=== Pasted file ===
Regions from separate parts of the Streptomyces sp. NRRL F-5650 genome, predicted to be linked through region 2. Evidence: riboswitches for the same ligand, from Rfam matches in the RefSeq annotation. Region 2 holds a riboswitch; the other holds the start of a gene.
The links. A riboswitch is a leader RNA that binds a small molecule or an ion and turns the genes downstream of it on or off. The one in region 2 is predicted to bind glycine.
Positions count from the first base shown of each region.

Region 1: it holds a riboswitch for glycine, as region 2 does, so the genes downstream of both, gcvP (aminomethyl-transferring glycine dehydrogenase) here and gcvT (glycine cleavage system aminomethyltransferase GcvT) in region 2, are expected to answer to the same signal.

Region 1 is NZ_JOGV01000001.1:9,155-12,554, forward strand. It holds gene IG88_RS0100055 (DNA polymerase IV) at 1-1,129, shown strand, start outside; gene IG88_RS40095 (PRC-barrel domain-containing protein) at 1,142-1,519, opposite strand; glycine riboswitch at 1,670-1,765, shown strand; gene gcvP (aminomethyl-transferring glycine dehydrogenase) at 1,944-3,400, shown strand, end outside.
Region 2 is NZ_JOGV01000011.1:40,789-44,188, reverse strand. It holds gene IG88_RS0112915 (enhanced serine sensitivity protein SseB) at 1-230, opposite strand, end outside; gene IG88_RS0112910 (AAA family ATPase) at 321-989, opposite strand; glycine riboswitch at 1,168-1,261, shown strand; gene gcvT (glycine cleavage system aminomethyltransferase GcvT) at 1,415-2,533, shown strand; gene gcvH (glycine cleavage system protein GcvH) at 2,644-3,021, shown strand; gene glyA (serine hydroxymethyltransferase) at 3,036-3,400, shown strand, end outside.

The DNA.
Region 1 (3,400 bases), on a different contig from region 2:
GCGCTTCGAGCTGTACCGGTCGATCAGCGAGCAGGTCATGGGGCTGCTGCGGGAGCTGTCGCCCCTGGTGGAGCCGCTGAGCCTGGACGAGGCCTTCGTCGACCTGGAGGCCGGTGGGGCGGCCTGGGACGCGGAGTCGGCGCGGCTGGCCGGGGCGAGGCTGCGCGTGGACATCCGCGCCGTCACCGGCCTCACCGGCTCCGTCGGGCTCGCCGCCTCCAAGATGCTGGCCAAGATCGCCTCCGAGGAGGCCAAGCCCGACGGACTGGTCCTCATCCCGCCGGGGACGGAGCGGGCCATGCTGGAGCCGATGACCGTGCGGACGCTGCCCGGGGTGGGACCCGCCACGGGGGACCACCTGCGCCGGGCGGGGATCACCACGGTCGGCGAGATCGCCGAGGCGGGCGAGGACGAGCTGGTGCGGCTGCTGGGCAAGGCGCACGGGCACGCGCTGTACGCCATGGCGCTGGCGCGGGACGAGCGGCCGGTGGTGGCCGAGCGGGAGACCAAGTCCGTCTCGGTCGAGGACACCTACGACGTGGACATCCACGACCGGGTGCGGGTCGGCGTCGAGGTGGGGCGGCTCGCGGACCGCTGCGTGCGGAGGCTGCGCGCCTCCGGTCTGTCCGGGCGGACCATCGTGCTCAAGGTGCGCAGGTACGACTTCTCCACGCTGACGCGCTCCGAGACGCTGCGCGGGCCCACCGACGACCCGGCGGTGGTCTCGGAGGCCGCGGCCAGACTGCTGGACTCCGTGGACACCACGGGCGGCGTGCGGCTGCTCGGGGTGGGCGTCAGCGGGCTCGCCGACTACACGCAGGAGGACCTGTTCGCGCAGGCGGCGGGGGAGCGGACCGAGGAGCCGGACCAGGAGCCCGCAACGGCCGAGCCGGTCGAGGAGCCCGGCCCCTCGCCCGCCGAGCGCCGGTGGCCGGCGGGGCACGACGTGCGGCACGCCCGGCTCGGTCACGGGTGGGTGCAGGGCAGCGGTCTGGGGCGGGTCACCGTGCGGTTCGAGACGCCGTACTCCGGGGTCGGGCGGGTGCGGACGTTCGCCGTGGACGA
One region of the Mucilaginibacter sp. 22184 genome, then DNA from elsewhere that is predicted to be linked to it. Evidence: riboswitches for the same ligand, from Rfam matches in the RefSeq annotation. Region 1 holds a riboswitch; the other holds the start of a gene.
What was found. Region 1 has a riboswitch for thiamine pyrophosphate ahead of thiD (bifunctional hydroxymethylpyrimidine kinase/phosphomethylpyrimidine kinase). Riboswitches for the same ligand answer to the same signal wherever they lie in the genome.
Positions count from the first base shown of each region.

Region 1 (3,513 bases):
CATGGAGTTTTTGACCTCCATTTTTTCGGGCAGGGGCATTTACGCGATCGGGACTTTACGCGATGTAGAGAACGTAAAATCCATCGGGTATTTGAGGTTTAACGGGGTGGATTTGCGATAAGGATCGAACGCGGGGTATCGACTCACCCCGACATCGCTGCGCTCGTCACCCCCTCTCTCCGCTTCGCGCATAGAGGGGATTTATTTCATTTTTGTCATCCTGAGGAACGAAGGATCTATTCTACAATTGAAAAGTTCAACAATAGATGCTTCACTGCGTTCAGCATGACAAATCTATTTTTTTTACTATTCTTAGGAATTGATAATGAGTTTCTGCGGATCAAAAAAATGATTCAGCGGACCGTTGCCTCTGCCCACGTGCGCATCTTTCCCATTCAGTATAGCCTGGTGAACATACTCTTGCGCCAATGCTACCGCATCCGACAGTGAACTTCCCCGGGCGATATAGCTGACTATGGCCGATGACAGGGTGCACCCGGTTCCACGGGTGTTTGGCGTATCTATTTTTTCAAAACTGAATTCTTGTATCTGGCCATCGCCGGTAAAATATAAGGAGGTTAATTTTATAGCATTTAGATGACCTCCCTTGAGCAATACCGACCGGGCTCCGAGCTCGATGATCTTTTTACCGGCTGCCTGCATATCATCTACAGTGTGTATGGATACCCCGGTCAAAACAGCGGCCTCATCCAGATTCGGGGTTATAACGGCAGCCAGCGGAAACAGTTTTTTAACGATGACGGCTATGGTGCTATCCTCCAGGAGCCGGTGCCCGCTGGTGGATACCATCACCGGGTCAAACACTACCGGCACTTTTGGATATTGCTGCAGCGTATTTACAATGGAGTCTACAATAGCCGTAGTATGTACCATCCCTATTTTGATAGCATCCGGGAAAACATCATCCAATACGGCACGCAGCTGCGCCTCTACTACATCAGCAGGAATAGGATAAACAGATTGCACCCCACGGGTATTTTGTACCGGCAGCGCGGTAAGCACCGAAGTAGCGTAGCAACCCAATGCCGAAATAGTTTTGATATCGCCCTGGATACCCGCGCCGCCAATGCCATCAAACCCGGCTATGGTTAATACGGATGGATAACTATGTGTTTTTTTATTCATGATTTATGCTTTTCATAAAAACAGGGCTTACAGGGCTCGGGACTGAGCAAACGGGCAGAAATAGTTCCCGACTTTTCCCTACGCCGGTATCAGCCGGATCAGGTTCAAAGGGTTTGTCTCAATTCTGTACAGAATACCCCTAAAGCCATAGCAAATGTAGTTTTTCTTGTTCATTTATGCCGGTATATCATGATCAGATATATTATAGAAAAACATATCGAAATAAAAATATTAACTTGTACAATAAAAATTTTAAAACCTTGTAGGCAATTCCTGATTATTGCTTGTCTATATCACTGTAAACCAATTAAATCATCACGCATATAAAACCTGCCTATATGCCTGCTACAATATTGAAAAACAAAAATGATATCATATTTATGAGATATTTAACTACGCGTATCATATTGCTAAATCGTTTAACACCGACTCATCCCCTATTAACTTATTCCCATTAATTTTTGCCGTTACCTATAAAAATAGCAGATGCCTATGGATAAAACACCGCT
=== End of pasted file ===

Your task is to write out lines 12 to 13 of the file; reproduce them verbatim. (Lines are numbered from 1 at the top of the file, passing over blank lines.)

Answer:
Positions count from the first base shown of each region.

Region 1 (3,513 bases):